Wahba, G. (1983) Bayesian confidence intervals for the cross validated smoothing spline. JRSSB 45:133-150

Wood, S.N. (2004a) Stable and efficient multiple smoothing parameter estimation for generalized additive models. Journal of the American Statistical Association. 99:637-686

Wood, S.N. (2003) Thin plate regression splines. J.R.Statist.Soc.B 65(1):95-114

Wood, S.N. (2004b) Low rank scale invariant tensor product smooths for Generalized Additive Mixed Models. Technical Report of the Department of Statistics, University of Glasgow, UK.

Wang, Y. (1998) Mixed effects smoothing spline analysis of variance. J.R. Statist. Soc. B 60, 159-174

http://www.stats.gla.ac.uk/~simon/

See Also

te, s, predict.gam, plot.gam, summary.gam, gam.neg.bin, vis.gam,pdTens,gamm.setup

Examples

library(mgcv)
## simple examples using gamm as alternative to gam
set.seed(0) 
n <- 400
sig <- 2
x0 <- runif(n, 0, 1)
x1 <- runif(n, 0, 1)
x2 <- runif(n, 0, 1)
x3 <- runif(n, 0, 1)
f <- 2 * sin(pi * x0)
f <- f + exp(2 * x1) - 3.75887
f <- f+0.2*x2^11*(10*(1-x2))^6+10*(10*x2)^3*(1-x2)^10-1.396
e <- rnorm(n, 0, sig)
y <- f + e
b <- gamm(y~s(x0)+s(x1)+s(x2)+s(x3))
plot(b$gam,pages=1)
summary(b$lme) # details of underlying lme fit
summary(b$gam) # gam style summary of fitted model
anova(b$gam) 

b <- gamm(y~te(x0,x1)+s(x2)+s(x3)) 
op <- par(mfrow=c(2,2))
plot(b$gam)
par(op)

## Add a factor to the linear predictor, to be modelled as random
fac <- rep(1:4,n/4)
f <- f + fac*3
fac<-as.factor(fac)

g<-exp(f/5)
y<-rpois(rep(1,n),g)
b2<-gamm(y~s(x0)+s(x1)+s(x2)+s(x3),family=poisson,random=list(fac=~1))
plot(b2$gam,pages=1)

## now an example with autocorrelated errors....
x <- 0:(n-1)/(n-1)
f <- 0.2*x^11*(10*(1-x))^6+10*(10*x)^3*(1-x)^10-1.396
e <- rnorm(n,0,sig)
for (i in 2:n) e[i] <- 0.6*e[i-1] + e[i]
y <- f + e
op <- par(mfrow=c(2,2))
b <- gamm(y~s(x,k=20),correlation=corAR1())
plot(b$gam);lines(x,f-mean(f),col=2)
b <- gamm(y~s(x,k=20))
plot(b$gam);lines(x,f-mean(f),col=2)
b <- gam(y~s(x,k=20))
plot(b);lines(x,f-mean(f),col=2)

## more complicated autocorrelation example - AR errors
## only within groups defined by `fac'
e <- rnorm(n,0,sig)
for (i in 2:n) e[i] <- 0.6*e[i-1]*(fac[i-1]==fac[i]) + e[i]
y <- f + e
b <- gamm(y~s(x,k=20),correlation=corAR1(form=~1|fac))
plot(b$gam);lines(x,f-mean(f),col=2)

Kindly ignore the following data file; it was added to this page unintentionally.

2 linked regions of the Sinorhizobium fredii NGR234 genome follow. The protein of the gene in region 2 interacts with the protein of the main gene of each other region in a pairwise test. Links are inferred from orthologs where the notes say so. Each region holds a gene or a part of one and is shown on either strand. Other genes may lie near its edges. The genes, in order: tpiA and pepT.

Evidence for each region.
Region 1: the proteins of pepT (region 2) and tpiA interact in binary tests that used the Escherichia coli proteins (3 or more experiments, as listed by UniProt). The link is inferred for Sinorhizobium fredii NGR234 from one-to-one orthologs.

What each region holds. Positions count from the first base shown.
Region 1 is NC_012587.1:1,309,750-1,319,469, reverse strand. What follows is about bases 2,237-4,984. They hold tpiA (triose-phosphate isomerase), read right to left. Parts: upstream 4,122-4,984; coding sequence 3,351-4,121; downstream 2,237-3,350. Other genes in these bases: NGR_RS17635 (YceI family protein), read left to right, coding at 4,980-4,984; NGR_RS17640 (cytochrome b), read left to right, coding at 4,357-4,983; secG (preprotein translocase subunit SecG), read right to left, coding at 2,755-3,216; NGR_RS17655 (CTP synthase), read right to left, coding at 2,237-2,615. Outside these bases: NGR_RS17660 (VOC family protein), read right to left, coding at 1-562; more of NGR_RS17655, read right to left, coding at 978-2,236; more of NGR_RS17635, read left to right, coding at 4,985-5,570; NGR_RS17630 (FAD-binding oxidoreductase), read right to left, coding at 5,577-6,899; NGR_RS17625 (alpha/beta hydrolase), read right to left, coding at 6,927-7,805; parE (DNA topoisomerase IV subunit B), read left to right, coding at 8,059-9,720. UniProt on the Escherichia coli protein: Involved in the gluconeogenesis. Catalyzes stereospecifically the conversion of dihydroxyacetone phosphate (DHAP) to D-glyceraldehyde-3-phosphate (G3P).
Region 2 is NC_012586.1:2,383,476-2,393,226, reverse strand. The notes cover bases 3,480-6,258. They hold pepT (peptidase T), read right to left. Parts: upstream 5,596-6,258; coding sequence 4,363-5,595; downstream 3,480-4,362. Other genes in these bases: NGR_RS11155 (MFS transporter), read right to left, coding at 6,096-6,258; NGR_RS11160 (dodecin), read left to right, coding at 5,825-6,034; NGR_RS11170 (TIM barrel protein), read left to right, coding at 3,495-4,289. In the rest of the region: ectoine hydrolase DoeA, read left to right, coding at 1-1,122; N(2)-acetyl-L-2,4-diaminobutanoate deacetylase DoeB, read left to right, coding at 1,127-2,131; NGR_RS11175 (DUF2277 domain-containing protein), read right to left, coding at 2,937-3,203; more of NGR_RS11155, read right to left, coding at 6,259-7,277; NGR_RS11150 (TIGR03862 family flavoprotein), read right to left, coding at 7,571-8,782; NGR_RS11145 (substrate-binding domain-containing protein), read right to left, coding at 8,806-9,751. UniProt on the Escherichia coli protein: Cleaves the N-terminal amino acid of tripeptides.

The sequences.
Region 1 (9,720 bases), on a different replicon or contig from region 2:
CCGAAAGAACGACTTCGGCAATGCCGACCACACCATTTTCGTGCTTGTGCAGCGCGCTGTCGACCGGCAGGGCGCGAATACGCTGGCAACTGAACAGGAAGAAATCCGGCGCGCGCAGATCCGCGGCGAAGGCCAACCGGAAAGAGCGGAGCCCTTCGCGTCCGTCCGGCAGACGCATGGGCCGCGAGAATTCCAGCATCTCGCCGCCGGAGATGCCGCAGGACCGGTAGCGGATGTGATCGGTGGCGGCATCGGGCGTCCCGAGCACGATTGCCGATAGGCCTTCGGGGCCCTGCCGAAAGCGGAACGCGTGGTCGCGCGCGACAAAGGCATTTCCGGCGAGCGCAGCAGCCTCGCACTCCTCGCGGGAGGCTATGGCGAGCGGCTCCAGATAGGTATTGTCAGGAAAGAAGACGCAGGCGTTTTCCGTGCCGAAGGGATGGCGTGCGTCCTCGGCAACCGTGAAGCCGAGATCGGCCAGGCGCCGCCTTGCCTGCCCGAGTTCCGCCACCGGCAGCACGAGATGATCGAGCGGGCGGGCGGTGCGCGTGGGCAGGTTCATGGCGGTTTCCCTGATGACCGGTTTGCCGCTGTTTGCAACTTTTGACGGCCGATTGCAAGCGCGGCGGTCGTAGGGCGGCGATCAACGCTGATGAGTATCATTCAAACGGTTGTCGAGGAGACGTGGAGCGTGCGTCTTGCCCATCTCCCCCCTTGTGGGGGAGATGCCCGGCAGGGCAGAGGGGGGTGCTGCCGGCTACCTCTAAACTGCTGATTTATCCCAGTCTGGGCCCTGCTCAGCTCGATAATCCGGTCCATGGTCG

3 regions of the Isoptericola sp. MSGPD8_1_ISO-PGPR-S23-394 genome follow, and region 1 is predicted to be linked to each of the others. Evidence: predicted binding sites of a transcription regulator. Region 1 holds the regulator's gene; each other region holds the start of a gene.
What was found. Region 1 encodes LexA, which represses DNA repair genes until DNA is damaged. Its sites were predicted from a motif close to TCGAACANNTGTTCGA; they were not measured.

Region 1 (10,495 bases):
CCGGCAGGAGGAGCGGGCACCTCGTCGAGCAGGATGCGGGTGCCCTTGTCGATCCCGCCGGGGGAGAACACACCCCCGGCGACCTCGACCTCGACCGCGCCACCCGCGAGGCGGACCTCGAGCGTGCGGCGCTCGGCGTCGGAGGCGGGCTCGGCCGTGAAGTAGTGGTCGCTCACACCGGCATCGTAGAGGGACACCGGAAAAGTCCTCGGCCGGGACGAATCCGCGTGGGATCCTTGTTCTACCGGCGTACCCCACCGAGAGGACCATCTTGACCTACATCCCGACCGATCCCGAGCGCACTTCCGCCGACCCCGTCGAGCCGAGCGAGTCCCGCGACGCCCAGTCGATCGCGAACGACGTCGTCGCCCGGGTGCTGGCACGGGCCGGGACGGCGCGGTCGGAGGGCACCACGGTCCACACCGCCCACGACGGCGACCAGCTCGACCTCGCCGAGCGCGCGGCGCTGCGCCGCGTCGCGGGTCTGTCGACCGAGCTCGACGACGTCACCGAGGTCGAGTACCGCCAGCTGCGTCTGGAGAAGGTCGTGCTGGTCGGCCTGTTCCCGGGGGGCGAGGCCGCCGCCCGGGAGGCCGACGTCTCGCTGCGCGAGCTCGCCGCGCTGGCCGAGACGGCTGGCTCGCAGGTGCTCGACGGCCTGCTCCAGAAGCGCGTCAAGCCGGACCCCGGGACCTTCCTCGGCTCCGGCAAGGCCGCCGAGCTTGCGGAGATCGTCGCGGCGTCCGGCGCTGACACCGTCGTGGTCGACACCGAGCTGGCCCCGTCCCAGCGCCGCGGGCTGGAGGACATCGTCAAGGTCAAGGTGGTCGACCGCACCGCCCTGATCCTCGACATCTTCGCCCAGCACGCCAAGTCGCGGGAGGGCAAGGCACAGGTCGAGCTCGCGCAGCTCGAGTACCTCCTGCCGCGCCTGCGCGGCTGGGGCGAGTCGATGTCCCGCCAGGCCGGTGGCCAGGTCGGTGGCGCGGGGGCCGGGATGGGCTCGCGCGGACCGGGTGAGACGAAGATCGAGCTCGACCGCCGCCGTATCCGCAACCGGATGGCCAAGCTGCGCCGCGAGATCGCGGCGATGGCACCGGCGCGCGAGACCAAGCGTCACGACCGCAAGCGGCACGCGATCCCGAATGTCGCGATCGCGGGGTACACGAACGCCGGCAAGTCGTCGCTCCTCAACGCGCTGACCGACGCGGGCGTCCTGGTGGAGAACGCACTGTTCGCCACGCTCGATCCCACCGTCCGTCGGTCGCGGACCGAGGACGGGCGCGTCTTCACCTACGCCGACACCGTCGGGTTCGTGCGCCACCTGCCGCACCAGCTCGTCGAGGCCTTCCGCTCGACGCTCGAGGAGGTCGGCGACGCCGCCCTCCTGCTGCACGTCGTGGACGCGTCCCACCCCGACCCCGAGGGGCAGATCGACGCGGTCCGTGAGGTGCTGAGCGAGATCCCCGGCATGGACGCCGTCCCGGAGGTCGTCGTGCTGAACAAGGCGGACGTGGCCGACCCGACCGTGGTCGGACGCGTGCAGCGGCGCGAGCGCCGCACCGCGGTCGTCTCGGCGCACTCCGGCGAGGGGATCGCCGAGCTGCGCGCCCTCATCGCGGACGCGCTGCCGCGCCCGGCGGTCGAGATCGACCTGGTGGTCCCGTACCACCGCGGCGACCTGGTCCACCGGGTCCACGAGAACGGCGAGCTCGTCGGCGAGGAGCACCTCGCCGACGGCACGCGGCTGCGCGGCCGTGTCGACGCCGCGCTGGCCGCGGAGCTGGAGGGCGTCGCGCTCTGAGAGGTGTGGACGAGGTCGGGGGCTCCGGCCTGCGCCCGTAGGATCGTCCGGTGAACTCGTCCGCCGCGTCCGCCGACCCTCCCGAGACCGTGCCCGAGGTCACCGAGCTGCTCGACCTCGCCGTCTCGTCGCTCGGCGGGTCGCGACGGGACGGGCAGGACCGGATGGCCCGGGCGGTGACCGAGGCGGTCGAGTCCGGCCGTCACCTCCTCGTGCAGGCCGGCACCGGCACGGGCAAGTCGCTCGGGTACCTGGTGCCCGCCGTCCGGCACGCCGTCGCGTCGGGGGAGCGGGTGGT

par(op) 

## more complex situation with nested random effects and within
## group correlation 

set.seed(0)
n.g <- 10
n<-n.g*10*4
sig <- 2
## simulate smooth part
x0 <- runif(n, 0, 1)
x1 <- runif(n, 0, 1)
x2 <- runif(n, 0, 1)
x3 <- runif(n, 0, 1)
f <- 2 * sin(pi * x0)
f <- f + exp(2 * x1) - 3.75887
f <- f+0.2*x2^11*(10*(1-x2))^6+10*(10*x2)^3*(1-x2)^10-1.396
## simulate nested random effects....
fa <- as.factor(rep(1:10,rep(4*n.g,10)))
ra <- rep(rnorm(10),rep(4*n.g,10))
fb <- as.factor(rep(rep(1:4,rep(n.g,4)),10))
rb <- rep(rnorm(4),rep(n.g,4))
for (i in 1:9) rb <- c(rb,rep(rnorm(4),rep(n.g,4)))
## simulate auto-correlated errors within groups
e<-array(0,0)
for (i in 1:40) {
eg <- rnorm(n.g, 0, sig)
for (j in 2:n.g) eg[j] <- eg[j-1]*0.6+ eg[j]
e<-c(e,eg)
}
y <- f + ra + rb + e
dat<-data.frame(y=y,x0=x0,x1=x1,x2=x2,x3=x3,fa=fa,fb=fb)
## fit model .... 
b <- gamm(y~s(x0,bs="cr")+s(x1,bs="cr")+s(x2,bs="cr")+
  s(x3,bs="cr"),data=dat,random=list(fa=~1,fb=~1),
  correlation=corAR1())
plot(b$gam,pages=1)

## and a "spatial" example
library(nlme);set.seed(1)
test1<-function(x,z,sx=0.3,sz=0.4)
{ (pi**sx*sz)*(1.2*exp(-(x-0.2)^2/sx^2-(z-0.3)^2/sz^2)+
  0.8*exp(-(x-0.7)^2/sx^2-(z-0.8)^2/sz^2))
}
n<-200
old.par<-par(mfrow=c(2,2))
x<-runif(n);z<-runif(n);
xs<-seq(0,1,length=30);zs<-seq(0,1,length=30)
pr<-data.frame(x=rep(xs,30),z=rep(zs,rep(30,30)))
truth <- matrix(test1(pr$x,pr$z),30,30)
contour(xs,zs,truth)  # true function
f <- test1(x,z)  # true expectation of response
## Now simulate correlated errors...
cstr <- corGaus(.1,form = ~x+z)  
cstr <- Initialize(cstr,data.frame(x=x,z=z))
V <- corMatrix(cstr) # correlation matrix for data
Cv <- chol(V)
e <- t(Cv) %*% rnorm(n)*0.05 # correlated errors
## next add correlated simulated errors to expected values
y <- f + e ## ... to produce response
b<- gamm(y~s(x,z,k=50),correlation=corGaus(.1,form=~x+z))
plot(b$gam) # gamm fit accounting for correlation
# overfits when correlation ignored.....  
b1 <- gamm(y~s(x,z,k=50));plot(b1$gam) 
b2 <- gam(y~s(x,z,k=50));plot(b2)
par(old.par)


[Package mgcv version 1.2-3 Index]